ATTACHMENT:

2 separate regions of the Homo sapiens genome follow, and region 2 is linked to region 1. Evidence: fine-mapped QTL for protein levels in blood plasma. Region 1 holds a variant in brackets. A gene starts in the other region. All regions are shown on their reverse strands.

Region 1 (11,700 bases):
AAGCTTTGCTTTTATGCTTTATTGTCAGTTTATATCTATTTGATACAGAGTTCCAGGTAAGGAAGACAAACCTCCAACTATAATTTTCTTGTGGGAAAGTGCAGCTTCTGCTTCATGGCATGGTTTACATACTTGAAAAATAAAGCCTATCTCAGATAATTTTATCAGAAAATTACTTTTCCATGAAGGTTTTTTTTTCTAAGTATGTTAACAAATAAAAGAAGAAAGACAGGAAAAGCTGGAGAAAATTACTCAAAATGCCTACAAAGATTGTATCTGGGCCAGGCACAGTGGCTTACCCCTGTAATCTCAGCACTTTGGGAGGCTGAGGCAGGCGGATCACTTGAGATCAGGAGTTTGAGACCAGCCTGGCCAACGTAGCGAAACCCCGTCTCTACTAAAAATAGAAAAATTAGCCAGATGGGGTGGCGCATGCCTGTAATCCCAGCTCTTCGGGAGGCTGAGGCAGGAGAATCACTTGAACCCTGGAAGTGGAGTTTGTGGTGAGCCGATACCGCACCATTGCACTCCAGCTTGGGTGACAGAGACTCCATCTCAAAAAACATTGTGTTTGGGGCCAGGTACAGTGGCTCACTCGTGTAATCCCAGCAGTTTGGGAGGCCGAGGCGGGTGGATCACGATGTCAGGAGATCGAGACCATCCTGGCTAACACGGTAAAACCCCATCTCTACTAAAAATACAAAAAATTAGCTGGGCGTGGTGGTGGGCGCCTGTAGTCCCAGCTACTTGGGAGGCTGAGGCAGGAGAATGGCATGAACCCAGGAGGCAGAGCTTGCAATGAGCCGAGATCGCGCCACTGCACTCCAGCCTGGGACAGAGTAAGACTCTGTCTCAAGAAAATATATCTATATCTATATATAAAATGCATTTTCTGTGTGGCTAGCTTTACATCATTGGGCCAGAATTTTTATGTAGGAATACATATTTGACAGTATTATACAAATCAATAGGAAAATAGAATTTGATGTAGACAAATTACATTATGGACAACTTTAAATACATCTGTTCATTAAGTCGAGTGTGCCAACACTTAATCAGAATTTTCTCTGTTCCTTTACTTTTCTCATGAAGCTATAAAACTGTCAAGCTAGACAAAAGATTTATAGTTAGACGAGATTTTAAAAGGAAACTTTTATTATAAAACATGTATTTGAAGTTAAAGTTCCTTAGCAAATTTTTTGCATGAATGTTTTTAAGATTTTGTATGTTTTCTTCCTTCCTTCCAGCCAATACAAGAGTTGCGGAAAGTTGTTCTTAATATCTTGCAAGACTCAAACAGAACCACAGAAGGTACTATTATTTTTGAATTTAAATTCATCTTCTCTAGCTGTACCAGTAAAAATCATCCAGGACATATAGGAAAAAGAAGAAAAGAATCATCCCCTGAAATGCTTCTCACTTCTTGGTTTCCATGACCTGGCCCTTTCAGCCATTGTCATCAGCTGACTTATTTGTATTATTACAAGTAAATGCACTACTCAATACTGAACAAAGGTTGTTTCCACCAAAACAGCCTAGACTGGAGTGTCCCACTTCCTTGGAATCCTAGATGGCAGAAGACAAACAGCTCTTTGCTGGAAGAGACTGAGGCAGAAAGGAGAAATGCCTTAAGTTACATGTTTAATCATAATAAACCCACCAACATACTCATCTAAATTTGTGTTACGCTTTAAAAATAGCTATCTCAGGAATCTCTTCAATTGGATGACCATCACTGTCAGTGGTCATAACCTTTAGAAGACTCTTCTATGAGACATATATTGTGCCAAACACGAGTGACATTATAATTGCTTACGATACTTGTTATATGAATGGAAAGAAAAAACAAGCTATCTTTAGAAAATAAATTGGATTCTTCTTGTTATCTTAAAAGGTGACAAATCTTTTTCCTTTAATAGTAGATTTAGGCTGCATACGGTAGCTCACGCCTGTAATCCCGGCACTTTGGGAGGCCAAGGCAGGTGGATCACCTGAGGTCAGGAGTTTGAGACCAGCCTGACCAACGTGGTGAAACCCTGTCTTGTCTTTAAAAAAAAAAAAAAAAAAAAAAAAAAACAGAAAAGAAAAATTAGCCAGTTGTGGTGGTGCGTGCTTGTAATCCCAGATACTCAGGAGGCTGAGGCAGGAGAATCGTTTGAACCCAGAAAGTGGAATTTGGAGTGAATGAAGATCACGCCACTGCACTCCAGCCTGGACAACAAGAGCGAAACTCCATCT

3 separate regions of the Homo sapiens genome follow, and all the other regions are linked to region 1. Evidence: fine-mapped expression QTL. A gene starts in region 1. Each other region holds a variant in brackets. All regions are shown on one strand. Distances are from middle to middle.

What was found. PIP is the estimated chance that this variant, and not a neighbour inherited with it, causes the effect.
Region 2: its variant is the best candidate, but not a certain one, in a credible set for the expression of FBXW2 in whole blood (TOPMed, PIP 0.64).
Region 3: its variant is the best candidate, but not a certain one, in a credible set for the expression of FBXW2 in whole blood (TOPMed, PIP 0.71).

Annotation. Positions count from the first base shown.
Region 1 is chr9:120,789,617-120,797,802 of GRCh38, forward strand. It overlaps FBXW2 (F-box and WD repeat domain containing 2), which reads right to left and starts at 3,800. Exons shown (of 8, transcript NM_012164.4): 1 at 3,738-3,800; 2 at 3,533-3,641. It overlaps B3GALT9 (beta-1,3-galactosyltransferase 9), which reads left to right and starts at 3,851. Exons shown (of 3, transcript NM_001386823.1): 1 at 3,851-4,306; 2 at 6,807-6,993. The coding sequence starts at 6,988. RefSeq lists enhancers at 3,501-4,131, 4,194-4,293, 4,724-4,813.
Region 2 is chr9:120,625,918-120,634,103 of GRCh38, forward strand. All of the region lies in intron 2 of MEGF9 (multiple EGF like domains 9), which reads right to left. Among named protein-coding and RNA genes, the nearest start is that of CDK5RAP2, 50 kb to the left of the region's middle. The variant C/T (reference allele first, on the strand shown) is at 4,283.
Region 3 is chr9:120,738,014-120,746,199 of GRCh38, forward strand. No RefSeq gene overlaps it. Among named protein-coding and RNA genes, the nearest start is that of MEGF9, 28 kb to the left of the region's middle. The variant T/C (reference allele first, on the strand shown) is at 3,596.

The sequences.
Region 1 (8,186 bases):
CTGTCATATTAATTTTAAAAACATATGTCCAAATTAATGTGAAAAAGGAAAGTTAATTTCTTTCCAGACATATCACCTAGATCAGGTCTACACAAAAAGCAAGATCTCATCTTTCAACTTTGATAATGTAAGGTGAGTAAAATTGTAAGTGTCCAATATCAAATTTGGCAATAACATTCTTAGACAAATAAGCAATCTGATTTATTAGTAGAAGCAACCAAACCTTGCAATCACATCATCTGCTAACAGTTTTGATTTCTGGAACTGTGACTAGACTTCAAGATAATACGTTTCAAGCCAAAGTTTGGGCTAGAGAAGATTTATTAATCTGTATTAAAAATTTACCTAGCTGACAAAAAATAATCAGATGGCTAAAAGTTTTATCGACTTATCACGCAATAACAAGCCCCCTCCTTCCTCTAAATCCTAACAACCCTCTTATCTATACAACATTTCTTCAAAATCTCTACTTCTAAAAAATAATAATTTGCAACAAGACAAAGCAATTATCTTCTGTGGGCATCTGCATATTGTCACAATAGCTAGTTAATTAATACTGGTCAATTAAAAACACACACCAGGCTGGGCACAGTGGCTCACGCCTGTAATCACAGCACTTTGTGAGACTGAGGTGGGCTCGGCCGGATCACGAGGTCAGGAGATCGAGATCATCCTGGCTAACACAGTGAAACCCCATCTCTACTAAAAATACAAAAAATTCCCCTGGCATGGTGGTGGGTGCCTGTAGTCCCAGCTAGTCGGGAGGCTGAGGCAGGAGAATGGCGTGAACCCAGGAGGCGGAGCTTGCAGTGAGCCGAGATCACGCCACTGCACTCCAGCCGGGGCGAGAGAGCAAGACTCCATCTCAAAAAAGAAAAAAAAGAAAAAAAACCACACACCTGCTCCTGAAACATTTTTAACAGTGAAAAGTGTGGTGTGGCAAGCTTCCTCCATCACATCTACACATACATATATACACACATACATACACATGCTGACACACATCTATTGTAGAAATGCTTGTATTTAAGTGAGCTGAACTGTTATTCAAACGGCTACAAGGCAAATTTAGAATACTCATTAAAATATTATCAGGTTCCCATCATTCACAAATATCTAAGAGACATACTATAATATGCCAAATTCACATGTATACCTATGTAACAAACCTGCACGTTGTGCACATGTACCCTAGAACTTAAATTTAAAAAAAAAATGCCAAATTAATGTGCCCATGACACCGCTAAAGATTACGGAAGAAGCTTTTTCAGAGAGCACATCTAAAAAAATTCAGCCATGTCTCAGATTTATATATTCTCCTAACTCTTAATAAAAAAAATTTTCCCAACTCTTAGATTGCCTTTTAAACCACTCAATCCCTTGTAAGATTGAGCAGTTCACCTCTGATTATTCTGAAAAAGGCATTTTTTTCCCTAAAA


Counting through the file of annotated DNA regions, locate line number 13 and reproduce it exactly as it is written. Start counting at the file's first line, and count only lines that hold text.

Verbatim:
Region 1 (8,186 bases):